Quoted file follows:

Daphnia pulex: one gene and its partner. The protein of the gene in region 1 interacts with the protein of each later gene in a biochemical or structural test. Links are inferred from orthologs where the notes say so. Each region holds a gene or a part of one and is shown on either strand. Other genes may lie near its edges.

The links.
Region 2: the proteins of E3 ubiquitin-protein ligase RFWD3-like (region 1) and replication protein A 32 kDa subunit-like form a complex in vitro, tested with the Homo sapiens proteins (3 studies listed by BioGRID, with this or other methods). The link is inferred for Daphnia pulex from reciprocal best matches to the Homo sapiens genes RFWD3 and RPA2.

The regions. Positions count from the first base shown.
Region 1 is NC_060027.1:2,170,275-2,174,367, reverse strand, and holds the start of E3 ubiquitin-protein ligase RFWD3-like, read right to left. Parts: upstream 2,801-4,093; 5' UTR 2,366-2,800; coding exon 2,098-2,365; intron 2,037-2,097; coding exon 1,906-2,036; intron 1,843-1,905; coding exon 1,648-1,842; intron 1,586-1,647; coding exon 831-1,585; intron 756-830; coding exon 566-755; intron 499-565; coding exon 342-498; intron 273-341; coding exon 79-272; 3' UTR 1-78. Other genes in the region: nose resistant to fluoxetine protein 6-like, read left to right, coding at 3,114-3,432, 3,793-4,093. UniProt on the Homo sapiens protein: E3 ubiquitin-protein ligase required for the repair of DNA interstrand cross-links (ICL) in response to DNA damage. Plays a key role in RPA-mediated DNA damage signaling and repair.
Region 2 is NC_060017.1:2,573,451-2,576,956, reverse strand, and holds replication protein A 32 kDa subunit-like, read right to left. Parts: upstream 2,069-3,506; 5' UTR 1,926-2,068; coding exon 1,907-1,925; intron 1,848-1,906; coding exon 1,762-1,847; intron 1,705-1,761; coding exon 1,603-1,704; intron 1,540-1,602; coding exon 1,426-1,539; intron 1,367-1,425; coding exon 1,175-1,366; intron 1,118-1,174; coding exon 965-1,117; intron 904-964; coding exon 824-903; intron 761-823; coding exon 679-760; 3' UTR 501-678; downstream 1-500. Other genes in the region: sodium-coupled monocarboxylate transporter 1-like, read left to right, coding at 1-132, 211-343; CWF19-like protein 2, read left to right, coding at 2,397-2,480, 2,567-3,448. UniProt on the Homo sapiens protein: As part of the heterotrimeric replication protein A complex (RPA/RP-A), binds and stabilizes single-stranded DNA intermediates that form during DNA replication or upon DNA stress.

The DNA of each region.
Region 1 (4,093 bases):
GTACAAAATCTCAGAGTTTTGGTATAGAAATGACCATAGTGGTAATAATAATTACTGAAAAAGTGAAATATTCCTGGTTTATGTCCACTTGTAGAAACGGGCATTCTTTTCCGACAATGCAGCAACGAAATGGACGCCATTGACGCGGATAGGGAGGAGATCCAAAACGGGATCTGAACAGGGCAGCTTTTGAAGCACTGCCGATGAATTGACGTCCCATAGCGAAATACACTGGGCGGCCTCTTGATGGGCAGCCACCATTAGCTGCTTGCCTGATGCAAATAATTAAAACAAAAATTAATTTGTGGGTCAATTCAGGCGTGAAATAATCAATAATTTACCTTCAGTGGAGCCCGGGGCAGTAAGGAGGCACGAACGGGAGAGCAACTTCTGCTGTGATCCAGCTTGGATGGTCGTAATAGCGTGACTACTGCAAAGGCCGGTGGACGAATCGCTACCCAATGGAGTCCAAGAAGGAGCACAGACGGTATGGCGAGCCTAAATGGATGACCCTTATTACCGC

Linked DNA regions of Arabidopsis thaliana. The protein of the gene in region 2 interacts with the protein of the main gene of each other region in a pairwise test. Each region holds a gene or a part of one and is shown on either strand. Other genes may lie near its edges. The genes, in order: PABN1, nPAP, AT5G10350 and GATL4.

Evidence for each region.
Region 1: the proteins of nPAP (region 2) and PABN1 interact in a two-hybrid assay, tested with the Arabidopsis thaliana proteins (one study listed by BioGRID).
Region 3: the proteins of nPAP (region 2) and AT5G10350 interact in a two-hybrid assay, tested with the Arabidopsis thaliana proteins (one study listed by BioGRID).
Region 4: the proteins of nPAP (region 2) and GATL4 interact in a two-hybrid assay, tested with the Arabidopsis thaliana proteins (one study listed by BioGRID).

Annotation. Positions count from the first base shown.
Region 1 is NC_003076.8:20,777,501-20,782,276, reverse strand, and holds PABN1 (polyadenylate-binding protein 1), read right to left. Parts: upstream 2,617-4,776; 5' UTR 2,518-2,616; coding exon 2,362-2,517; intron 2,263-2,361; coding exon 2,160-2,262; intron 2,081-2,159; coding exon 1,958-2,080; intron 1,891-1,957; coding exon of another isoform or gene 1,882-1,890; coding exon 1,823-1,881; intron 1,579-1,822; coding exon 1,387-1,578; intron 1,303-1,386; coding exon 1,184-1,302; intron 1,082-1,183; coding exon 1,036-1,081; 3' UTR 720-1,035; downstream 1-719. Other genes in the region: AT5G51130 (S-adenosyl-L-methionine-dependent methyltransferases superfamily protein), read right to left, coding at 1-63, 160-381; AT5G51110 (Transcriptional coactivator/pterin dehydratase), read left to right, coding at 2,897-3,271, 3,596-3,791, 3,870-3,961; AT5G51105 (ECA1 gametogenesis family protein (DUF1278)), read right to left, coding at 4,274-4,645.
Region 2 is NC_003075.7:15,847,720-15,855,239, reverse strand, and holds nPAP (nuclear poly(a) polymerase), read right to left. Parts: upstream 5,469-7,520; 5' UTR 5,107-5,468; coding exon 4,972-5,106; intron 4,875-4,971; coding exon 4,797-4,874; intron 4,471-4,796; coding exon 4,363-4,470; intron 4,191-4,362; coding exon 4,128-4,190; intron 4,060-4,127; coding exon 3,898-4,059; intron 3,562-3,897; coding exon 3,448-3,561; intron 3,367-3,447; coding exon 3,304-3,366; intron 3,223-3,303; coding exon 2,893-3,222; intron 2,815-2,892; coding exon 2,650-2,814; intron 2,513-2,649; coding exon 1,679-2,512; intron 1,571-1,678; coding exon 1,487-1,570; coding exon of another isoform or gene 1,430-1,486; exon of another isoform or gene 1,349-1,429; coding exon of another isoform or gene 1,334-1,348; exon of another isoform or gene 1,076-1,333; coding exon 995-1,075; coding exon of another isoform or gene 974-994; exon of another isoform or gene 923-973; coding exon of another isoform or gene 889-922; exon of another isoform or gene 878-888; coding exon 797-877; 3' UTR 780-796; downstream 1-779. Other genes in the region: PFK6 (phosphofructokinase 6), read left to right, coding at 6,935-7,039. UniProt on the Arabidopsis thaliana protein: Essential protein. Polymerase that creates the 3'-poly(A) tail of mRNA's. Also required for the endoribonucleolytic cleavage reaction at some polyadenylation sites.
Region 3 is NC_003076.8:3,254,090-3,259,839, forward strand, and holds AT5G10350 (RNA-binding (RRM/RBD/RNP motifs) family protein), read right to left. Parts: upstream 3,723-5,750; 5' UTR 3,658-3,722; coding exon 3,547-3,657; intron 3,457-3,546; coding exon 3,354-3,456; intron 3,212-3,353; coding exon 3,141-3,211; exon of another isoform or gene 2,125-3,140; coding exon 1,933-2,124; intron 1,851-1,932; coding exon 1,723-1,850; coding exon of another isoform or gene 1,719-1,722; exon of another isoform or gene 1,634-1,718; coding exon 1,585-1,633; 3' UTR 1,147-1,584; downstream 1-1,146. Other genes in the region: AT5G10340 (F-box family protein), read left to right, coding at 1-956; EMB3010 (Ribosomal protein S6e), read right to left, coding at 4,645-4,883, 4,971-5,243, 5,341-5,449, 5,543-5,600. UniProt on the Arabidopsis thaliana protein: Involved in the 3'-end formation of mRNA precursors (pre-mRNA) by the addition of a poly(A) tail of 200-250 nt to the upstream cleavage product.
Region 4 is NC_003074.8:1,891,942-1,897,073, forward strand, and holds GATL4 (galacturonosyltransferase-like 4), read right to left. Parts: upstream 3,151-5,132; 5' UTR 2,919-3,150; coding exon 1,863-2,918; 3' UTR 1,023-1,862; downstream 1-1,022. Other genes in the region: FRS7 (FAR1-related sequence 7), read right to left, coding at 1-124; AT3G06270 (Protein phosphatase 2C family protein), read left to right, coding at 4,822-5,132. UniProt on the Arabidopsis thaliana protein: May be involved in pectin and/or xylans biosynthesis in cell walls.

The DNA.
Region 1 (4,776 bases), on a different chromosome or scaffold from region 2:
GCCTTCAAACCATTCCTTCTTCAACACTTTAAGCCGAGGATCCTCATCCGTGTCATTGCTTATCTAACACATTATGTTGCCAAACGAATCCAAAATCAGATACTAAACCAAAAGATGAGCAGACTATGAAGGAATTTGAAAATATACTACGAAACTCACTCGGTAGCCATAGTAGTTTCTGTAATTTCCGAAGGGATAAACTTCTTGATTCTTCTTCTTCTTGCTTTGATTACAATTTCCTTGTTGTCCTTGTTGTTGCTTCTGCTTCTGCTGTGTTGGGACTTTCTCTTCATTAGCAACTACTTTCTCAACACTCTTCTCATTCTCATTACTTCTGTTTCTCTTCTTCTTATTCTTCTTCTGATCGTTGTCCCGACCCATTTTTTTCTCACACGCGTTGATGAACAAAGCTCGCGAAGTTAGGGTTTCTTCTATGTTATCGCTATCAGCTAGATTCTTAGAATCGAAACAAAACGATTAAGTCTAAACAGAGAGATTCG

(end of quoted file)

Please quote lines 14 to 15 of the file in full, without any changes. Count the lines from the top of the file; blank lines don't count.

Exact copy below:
Region 4: the proteins of nPAP (region 2) and GATL4 interact in a two-hybrid assay, tested with the Arabidopsis thaliana proteins (one study listed by BioGRID).

Annotation. Positions count from the first base shown.